The homeless in Delaware
Given evidence of a continuing and serious problem of homelessness in the United States, this dissertation investigates the size, characteristics and nature of the sheltered homelessness population in Delaware in order to assess whether Delaware is typical of the nation, and to analyze the planning strategies and public policies appropriate for Delaware. Point estimates of the number of sheltered homeless persons on specific dates in 1986 and 1995 reveal that the state's sheltered population grew by 146 percent over this nine year period. In addition, a 1995 survey of emergency shelter managers showed that two-thirds felt that the problem was getting "slightly worse" or "much worse." It was also found that the proportion of the state's general population estimated to be homeless is very similar to that found for other states and for the nation as a whole. The homeless in Delaware can be characterized as being very poor, disproportionately young and minority, not living in traditional households, and facing one or more serious problems like: lack of education and employment skills, domestic violence, substance abuse, mental illness, and a criminal record. Its is clear that the homeless in Delaware have a lot in common with the homeless population of the nation. After developing and applying a measure of the chronicity of homelessness, it was found that chronic homelessness is more likely for those older than 29, those with more children, females living alone, and especially those with mental health or substance abuse problems. Rather than policies to spur general economic growth, the real public policy opportunities to reduce homelessness must be well-targeted and preventative in nature, and include: (1) the adequate provision of social and health-related programs which curb the formation of female-headed households, school drop out, drug and alcohol abuse, mental illness, and domestic violence, (2) programs which enhance peoples' economic situation through such things as education and job training, welfare, and enforcement of child support payments, and (3) the provision of housing subsidies and services when needed so that the actual outcome of homelessness does not occur irrespective of the issues and problems faced by individuals and families.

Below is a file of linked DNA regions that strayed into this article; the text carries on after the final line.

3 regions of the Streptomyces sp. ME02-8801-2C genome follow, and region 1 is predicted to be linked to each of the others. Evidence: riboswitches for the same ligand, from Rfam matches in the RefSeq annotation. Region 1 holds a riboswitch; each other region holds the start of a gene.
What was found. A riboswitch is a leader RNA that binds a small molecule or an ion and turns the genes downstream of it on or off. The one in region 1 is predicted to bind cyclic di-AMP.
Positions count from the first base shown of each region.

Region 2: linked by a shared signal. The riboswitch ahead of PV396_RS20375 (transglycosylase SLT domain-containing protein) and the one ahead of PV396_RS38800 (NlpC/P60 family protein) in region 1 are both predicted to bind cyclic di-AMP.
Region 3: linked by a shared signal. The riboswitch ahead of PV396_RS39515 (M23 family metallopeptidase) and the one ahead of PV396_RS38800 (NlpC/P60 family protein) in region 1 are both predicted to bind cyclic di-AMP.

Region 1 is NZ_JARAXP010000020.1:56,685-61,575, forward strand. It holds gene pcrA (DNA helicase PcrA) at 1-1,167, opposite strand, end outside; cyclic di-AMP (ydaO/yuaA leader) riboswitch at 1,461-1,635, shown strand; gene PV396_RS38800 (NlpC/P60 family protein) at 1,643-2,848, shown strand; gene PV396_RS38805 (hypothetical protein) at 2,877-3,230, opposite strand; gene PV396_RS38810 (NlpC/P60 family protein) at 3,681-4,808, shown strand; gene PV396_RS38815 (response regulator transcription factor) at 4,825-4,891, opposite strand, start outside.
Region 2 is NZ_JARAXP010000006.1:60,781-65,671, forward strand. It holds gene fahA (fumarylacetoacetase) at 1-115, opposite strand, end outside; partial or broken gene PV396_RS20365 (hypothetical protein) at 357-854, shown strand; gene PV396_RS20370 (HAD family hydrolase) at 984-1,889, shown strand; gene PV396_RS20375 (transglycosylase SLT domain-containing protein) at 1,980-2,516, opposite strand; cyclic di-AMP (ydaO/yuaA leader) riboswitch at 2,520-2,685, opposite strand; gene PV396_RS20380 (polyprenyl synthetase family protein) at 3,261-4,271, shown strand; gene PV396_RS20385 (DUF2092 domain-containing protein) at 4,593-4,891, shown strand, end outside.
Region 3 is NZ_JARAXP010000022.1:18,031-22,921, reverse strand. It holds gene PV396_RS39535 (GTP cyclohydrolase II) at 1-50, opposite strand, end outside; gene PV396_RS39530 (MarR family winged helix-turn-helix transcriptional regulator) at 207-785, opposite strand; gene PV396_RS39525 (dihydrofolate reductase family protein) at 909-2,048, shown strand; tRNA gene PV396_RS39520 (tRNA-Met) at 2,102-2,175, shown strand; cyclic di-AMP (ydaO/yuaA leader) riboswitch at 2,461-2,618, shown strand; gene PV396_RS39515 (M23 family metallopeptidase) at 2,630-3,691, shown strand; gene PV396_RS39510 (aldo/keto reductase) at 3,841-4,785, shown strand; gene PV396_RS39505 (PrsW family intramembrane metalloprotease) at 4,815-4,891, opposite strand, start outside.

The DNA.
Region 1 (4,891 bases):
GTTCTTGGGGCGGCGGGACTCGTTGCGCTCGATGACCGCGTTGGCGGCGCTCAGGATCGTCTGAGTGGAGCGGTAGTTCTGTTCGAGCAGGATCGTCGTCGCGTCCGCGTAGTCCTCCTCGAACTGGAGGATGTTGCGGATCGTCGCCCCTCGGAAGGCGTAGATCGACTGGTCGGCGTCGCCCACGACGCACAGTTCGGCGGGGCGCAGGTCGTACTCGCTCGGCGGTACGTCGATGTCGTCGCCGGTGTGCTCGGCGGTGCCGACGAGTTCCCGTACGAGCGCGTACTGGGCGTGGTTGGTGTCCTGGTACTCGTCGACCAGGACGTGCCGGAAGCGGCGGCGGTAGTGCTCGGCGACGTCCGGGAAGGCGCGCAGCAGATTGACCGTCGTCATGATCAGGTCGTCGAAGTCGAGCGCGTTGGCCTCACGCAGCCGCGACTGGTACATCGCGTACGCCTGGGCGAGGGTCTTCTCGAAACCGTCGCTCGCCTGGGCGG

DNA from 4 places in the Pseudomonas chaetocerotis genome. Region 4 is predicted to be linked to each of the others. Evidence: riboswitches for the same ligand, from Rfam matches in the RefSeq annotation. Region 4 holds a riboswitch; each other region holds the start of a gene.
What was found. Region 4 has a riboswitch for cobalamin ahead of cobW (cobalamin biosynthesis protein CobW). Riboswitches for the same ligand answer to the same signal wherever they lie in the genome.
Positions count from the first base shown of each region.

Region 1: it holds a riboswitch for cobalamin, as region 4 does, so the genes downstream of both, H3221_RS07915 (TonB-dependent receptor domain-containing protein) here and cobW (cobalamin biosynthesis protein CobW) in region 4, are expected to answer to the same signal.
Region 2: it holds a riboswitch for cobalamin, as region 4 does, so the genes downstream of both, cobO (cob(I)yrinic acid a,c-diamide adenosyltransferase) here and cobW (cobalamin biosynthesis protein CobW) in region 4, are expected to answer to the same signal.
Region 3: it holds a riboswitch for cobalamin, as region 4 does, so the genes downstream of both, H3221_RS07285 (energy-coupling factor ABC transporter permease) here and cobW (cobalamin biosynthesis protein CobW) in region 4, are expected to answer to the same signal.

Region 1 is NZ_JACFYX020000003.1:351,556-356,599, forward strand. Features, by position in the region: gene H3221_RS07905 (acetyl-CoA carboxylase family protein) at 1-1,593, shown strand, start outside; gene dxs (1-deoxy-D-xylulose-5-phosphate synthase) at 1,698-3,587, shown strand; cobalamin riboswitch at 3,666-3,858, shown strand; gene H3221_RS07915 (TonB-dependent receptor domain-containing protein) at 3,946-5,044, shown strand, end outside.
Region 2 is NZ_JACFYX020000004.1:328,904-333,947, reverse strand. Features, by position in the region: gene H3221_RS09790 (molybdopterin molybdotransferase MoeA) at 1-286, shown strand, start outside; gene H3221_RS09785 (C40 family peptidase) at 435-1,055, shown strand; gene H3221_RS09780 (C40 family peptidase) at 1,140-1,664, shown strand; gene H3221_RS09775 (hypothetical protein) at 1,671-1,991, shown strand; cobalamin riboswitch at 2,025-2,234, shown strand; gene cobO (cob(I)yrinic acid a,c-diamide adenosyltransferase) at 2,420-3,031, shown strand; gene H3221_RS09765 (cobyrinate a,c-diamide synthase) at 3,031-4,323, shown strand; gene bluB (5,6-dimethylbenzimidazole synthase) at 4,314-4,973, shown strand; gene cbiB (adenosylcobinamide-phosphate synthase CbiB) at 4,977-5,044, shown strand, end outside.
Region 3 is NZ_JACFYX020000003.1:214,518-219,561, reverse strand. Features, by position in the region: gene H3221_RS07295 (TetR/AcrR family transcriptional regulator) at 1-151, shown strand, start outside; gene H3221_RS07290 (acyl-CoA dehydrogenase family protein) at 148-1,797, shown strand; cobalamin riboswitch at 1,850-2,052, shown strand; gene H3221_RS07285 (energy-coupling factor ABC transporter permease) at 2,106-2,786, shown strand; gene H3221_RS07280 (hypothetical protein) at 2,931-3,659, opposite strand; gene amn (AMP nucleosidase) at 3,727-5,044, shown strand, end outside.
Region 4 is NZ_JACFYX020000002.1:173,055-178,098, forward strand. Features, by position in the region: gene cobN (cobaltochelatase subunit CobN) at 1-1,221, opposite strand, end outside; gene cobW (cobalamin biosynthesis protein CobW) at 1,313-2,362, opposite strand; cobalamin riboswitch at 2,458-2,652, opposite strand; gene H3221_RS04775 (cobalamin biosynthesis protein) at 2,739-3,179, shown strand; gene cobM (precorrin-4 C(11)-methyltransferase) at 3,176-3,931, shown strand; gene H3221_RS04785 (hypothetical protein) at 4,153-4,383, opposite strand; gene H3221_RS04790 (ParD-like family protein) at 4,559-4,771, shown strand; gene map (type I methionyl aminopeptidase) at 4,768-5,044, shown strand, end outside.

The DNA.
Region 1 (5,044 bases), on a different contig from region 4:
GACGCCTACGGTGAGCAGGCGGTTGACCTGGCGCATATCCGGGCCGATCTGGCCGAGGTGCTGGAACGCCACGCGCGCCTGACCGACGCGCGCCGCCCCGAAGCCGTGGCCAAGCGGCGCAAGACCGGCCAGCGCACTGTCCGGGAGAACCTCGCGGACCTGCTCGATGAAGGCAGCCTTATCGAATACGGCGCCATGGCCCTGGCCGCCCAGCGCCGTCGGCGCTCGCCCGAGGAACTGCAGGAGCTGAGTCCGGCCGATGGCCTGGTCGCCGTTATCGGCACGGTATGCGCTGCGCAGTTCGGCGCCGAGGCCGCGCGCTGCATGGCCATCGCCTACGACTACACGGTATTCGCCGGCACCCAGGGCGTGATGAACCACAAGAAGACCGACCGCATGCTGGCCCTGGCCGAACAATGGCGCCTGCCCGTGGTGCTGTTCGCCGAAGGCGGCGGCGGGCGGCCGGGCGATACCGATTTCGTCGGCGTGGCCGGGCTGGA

Urban planning|Public policy
Peuquet, Steven William, "The homeless in Delaware" (1996). Dissertations available from ProQuest. AAI9627985.